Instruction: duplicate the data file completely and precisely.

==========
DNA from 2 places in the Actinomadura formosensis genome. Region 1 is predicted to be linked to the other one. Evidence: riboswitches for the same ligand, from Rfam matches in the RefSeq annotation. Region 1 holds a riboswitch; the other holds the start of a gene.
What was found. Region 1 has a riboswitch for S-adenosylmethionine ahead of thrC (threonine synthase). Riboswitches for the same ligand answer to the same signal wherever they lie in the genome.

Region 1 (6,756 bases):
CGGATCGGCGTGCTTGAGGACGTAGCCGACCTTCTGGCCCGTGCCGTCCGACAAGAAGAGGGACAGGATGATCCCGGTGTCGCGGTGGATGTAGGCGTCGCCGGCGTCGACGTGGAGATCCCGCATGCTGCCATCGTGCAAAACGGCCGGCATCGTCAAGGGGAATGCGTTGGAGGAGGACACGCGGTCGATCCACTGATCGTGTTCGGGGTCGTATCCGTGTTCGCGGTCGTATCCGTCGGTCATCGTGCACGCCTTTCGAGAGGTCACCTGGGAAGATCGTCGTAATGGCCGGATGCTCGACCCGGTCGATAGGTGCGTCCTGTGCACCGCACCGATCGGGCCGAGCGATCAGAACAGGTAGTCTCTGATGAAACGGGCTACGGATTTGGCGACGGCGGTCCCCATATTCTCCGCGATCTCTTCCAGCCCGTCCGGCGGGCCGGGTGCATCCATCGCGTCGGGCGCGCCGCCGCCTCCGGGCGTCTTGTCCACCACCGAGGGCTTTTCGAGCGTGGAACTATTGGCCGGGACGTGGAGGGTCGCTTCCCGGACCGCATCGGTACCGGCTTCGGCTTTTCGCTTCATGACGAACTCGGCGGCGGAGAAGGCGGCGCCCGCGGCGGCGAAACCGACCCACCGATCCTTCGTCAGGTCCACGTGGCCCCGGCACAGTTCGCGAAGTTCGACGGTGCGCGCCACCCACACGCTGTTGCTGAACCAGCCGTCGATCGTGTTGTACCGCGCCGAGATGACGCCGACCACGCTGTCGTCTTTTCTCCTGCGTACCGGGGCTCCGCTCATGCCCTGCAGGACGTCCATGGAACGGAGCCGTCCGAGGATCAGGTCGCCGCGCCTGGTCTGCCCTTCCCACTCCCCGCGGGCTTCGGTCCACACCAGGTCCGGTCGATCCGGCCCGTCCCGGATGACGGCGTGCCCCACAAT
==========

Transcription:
DNA from 2 places in the Actinomadura formosensis genome. Region 1 is predicted to be linked to the other one. Evidence: riboswitches for the same ligand, from Rfam matches in the RefSeq annotation. Region 1 holds a riboswitch; the other holds the start of a gene.
What was found. Region 1 has a riboswitch for S-adenosylmethionine ahead of thrC (threonine synthase). Riboswitches for the same ligand answer to the same signal wherever they lie in the genome.

Region 1 (6,756 bases):
CGGATCGGCGTGCTTGAGGACGTAGCCGACCTTCTGGCCCGTGCCGTCCGACAAGAAGAGGGACAGGATGATCCCGGTGTCGCGGTGGATGTAGGCGTCGCCGGCGTCGACGTGGAGATCCCGCATGCTGCCATCGTGCAAAACGGCCGGCATCGTCAAGGGGAATGCGTTGGAGGAGGACACGCGGTCGATCCACTGATCGTGTTCGGGGTCGTATCCGTGTTCGCGGTCGTATCCGTCGGTCATCGTGCACGCCTTTCGAGAGGTCACCTGGGAAGATCGTCGTAATGGCCGGATGCTCGACCCGGTCGATAGGTGCGTCCTGTGCACCGCACCGATCGGGCCGAGCGATCAGAACAGGTAGTCTCTGATGAAACGGGCTACGGATTTGGCGACGGCGGTCCCCATATTCTCCGCGATCTCTTCCAGCCCGTCCGGCGGGCCGGGTGCATCCATCGCGTCGGGCGCGCCGCCGCCTCCGGGCGTCTTGTCCACCACCGAGGGCTTTTCGAGCGTGGAACTATTGGCCGGGACGTGGAGGGTCGCTTCCCGGACCGCATCGGTACCGGCTTCGGCTTTTCGCTTCATGACGAACTCGGCGGCGGAGAAGGCGGCGCCCGCGGCGGCGAAACCGACCCACCGATCCTTCGTCAGGTCCACGTGGCCCCGGCACAGTTCGCGAAGTTCGACGGTGCGCGCCACCCACACGCTGTTGCTGAACCAGCCGTCGATCGTGTTGTACCGCGCCGAGATGACGCCGACCACGCTGTCGTCTTTTCTCCTGCGTACCGGGGCTCCGCTCATGCCCTGCAGGACGTCCATGGAACGGAGCCGTCCGAGGATCAGGTCGCCGCGCCTGGTCTGCCCTTCCCACTCCCCGCGGGCTTCGGTCCACACCAGGTCCGGTCGATCCGGCCCGTCCCGGATGACGGCGTGCCCCACAAT